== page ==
Regulators in California have come up with a proposed plan to raise more money to pay for expanding internet connectivity in the state by adding a text message surcharge to residents’ phone bills.
The plan has been brought up by the state’s Public Utilities Commission, which would add a monthly text message-related fee to users’ bills. However, passage is far from guaranteed, as the measure faces several headwinds and other complexities that will make passage a challenge.
First, industry trade groups like the CTIA, which represents carriers like AT&T and Sprint, have come out against the bill. A CTIA executive today put out a statement that the measure would place an unfair burden on consumers who need to be able to text without being encumbered by more fees and taxes.
"We hope that the CPUC recognizes that taxing text messages is bad for consumers." – Jamie Hastings, SVP of External & State Affairs. See full statement: https://t.co/dewP3BgBeL pic.twitter.com/jenPla5L9T
— CTIA (@CTIA) December 13, 2018
Even more interesting, another potential headwind for this measure is a new Federal Communications Commission ruling in recent days that classifies text messages as a so-called “information service,” similar to email. Supporters of that rule, notes a CNN report, say “it will give carriers the ability to crack down on spam messages, and critics say it could lead to carriers censoring messages.”
What’s more, however, the CTIA has submitted a legal filing arguing that classifying texts as an “information service” means that California’s Public Utilities Commission wouldn’t have power to add taxes onto them. And as it stands now, the trade group says the proposed measure would set up an unfair dynamic between text messages offered by wireless carriers and Internet-based messaging services whose products are used like texts — WhatsApp and iMessage, for example.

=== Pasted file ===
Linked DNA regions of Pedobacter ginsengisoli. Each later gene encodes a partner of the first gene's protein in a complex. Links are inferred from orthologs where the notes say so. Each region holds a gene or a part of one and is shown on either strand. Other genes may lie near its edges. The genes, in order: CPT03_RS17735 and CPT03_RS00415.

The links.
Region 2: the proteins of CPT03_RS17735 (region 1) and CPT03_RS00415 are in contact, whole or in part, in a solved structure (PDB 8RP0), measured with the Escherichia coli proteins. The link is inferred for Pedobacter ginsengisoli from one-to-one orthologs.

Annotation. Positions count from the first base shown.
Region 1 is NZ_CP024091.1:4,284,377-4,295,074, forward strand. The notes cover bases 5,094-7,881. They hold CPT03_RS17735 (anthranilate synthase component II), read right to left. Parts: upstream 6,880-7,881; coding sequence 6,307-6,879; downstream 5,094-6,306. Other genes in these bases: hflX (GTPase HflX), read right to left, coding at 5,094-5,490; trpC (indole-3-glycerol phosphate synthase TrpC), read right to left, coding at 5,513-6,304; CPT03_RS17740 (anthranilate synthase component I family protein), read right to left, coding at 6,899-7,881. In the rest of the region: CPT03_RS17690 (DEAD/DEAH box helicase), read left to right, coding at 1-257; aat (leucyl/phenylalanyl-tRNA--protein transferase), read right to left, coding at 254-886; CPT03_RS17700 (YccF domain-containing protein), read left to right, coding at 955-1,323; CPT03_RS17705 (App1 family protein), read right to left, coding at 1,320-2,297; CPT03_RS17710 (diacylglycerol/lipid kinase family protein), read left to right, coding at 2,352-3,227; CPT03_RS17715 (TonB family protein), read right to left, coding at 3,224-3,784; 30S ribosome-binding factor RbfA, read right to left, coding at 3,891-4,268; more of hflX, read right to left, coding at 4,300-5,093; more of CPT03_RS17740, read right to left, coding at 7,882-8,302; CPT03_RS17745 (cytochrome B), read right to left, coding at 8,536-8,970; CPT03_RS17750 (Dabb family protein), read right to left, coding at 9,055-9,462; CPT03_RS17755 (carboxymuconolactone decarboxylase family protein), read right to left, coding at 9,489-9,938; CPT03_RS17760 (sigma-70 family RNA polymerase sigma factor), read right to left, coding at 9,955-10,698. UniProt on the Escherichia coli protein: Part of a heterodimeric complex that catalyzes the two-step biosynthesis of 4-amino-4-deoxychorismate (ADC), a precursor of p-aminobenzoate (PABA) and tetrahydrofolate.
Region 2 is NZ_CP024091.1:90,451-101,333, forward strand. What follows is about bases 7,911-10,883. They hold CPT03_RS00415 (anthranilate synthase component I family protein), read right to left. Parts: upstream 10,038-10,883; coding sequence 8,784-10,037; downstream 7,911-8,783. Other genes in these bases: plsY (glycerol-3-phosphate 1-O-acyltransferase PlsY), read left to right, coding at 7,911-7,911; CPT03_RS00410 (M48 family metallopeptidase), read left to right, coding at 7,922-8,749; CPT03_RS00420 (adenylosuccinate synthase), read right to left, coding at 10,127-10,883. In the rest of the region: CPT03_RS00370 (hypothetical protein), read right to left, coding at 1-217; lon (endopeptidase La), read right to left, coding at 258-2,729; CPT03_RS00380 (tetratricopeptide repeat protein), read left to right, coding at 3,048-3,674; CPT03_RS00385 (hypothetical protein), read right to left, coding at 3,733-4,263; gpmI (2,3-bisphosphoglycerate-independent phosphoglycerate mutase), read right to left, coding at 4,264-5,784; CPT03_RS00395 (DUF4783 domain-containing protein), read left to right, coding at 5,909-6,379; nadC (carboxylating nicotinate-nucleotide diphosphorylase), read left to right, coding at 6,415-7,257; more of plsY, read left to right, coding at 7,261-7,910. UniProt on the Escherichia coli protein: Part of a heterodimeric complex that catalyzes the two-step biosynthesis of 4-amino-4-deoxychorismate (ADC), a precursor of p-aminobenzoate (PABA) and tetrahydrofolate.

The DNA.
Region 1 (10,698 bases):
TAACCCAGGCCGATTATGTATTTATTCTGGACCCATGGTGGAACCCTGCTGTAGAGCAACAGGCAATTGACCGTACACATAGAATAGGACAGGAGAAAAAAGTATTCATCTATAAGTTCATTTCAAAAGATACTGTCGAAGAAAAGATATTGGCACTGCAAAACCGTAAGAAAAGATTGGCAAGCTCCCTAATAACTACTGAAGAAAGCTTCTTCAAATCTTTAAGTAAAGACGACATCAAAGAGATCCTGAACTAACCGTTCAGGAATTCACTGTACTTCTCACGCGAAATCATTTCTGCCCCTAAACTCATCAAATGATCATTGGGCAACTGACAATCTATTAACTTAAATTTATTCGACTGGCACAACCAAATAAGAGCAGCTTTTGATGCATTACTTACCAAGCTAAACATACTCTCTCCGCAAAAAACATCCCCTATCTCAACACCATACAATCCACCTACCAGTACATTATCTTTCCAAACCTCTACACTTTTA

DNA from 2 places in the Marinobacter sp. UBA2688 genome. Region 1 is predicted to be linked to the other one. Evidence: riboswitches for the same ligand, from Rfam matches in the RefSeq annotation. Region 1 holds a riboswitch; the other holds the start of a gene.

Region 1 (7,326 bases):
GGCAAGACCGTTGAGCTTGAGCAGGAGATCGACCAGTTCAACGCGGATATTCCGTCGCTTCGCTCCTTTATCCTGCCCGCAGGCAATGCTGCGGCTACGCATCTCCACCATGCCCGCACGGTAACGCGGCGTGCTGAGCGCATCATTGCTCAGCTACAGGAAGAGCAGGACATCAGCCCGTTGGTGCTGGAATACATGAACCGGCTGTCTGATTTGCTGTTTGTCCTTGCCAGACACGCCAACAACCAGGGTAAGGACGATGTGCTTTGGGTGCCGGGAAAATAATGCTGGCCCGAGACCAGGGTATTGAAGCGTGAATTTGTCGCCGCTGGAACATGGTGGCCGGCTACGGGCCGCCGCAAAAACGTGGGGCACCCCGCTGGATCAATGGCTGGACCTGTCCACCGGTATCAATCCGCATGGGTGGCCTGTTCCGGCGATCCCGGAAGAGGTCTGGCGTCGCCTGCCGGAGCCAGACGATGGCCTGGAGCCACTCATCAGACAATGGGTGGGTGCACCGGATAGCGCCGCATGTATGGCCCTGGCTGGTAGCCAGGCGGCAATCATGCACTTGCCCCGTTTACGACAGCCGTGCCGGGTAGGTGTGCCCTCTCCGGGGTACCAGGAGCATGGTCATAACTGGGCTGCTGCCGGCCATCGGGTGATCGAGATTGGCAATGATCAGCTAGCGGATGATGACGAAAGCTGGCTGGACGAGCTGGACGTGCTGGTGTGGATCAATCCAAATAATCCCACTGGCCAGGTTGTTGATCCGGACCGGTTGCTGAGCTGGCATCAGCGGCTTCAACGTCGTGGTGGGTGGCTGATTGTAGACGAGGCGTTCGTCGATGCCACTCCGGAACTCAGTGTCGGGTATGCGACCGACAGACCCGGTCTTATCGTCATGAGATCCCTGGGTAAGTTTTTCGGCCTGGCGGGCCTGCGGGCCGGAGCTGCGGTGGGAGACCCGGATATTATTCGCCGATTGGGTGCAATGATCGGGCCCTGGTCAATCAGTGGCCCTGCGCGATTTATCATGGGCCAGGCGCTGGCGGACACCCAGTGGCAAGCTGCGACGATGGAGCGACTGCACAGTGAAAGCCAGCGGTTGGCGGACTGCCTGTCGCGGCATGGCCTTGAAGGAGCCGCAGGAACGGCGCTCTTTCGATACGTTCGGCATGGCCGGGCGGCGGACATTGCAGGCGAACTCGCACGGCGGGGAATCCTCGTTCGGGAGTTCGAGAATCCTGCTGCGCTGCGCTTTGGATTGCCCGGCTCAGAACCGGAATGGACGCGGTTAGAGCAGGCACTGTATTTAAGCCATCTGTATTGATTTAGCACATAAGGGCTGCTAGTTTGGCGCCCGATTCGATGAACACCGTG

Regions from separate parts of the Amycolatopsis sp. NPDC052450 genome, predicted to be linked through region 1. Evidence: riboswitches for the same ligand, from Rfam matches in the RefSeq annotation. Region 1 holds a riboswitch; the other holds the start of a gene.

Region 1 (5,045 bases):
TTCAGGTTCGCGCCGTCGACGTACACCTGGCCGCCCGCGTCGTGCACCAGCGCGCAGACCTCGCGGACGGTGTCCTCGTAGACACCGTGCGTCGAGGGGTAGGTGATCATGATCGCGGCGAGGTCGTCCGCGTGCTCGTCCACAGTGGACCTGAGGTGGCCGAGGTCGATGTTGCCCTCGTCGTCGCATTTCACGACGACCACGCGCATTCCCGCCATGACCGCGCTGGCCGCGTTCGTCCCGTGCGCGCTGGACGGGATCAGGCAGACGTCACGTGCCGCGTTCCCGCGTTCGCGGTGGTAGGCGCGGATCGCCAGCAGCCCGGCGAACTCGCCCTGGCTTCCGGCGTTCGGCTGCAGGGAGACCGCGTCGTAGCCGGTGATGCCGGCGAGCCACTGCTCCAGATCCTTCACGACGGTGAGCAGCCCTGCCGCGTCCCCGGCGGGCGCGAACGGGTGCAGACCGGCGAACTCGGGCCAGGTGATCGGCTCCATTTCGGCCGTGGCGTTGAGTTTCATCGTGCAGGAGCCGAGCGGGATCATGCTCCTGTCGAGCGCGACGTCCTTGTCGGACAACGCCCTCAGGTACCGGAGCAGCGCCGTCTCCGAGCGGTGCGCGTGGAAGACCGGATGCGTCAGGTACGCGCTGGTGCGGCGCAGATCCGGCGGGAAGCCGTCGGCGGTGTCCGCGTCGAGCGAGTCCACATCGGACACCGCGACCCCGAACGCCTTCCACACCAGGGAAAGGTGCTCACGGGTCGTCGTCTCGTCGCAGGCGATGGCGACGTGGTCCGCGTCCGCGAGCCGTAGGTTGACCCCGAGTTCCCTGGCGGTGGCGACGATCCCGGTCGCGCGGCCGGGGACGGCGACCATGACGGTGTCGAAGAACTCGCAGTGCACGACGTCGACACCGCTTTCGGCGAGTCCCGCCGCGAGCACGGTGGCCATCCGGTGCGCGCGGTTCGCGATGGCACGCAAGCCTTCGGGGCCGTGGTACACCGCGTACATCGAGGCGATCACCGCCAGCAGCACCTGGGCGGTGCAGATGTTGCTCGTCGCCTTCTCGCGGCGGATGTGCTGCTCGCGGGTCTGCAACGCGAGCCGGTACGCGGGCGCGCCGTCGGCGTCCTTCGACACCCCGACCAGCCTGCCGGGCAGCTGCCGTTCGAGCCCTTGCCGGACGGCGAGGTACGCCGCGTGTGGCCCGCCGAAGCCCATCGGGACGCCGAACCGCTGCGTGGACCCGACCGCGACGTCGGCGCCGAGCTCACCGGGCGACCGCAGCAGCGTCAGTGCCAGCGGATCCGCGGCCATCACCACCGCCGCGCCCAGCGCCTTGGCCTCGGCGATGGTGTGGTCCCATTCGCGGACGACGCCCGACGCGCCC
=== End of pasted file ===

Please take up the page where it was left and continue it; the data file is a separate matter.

Part of this has to do with people using their phones less and less for actual voice calling and more for other things, like texting and surfing the web. The federal government and the states back in the 90s established something called Public Purpose Programs, which levied a surcharge on cell phone usage to pay for benefits for low-income people. As Engadget notes, “because people use their phones for voice calling a great deal less now, revenues for PPP have fallen by around a third. The budget for subsidizing low earners, however, has risen by almost 50 percent. The (Public Utilities Commission) reckons that by including texts within the PPP (which would be convenient, as texting shares the same infrastructure as voice calling), it could raise $44.5 million a year.”